“About Nothing Without Us”: A Comparative Analysis of Autonomous Organizing Among People Who Use Drugs and Psychiatrized Groups in Canada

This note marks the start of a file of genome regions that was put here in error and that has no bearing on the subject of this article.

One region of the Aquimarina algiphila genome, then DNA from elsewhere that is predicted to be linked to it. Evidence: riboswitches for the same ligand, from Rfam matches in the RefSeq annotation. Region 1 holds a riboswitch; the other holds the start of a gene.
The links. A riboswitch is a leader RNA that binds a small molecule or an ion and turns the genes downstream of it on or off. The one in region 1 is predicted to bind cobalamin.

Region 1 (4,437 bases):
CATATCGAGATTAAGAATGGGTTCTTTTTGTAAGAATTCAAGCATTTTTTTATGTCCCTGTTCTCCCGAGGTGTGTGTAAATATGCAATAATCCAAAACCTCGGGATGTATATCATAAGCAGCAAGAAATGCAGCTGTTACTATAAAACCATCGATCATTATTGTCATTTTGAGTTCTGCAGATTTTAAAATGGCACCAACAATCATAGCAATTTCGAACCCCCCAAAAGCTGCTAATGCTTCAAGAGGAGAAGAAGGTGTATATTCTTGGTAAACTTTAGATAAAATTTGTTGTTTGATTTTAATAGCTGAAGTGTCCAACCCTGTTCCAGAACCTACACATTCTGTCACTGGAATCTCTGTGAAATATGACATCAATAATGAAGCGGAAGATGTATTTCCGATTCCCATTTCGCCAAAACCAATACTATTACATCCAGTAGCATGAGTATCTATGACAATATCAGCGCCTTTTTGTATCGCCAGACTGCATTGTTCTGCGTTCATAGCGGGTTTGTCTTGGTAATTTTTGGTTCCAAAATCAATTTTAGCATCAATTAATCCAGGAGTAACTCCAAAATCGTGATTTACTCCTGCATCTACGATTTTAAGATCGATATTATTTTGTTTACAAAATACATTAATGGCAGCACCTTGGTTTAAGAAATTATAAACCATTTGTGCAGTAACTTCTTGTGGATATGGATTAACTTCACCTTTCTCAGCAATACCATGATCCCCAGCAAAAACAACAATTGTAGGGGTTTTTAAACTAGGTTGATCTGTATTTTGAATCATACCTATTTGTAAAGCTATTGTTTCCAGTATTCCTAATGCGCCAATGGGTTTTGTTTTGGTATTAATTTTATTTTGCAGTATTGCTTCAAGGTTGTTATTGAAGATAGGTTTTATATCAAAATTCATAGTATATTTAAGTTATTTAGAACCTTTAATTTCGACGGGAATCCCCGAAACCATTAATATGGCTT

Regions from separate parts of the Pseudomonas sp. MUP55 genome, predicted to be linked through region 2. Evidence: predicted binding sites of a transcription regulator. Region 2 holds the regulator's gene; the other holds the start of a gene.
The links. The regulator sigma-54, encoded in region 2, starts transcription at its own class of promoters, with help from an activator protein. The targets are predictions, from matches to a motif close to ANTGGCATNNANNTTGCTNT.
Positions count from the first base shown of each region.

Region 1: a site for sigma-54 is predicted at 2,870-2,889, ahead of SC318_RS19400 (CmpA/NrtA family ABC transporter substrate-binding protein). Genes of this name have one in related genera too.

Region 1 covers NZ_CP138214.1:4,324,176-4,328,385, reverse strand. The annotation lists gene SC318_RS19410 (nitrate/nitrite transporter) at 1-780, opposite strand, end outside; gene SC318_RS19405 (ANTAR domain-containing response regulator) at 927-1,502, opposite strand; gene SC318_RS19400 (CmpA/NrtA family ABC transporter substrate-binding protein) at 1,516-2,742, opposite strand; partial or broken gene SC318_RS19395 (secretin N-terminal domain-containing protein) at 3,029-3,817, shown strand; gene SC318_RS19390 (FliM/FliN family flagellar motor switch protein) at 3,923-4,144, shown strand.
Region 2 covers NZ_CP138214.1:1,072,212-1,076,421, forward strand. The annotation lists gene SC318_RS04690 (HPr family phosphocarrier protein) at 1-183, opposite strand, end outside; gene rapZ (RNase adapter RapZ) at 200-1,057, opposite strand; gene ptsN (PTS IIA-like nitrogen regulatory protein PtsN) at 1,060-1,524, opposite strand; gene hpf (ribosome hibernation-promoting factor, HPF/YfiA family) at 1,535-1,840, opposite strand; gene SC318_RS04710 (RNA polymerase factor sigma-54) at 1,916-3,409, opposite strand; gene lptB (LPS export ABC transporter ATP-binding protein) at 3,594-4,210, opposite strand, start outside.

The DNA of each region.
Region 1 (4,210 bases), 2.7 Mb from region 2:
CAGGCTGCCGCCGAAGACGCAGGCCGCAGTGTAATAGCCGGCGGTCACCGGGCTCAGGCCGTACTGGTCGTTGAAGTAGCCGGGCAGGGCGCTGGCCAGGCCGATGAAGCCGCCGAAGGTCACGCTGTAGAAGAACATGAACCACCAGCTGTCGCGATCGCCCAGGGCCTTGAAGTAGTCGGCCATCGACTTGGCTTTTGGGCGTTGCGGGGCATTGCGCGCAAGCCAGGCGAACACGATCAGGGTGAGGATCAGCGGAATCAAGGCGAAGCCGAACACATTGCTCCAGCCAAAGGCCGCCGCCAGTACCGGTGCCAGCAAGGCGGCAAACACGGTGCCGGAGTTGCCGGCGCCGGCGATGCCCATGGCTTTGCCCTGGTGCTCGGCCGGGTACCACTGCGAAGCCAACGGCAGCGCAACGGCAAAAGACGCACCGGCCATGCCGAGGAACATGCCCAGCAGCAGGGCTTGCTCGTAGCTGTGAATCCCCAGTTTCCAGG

Background: A growing body of literature demonstrates the value of autonomous organizations of people who use drugs (PUD) in education, mutual support, and policy debates. Simultaneously, over the past 10 years, Canada has witnessed increased emphasis on what is generally termed (service) user involvement in public health, particularly among PUD and/or psychiatrizatized groups. Paralleling the development of autonomous organizations of PUD in relation to independent groups by and for various psychiatrized constituencies, this article traces the history of Canadian drug/service user organizing with an overt focus on structural barriers, suggesting that the psychiatric survivor and mad movements have served as critical organizing models among PUD. Methods: Drawing from a comparative review of psychiatric survivor/mad initiatives and organizations of PUD, in tandem with observations from the author’s cumulative ethnographic field research, this paper conducts a critique of how PUD are positioned in Canadian drug policy. Results: Despite popular perceptions regarding Canada’s embrace of harm reduction, recent political shifts have indicated both a clear regression to moral-criminological approaches closely aligned with the U.S. “war on drugs,” and the persistence of structural barriers among Canadian PUD. Conclusion: Drawing from evidenced- based research concerning peer-based forms of harm reduction, this paper argues for the fundamental centrality of autonomous organizations by and for PUD in the harm reduction movement at local and global scales, suggesting that addiction research and policy development that neglects the direct involvement of PUD bears little, if any, relevance to the people in whose interests it is ostensibly conducted.
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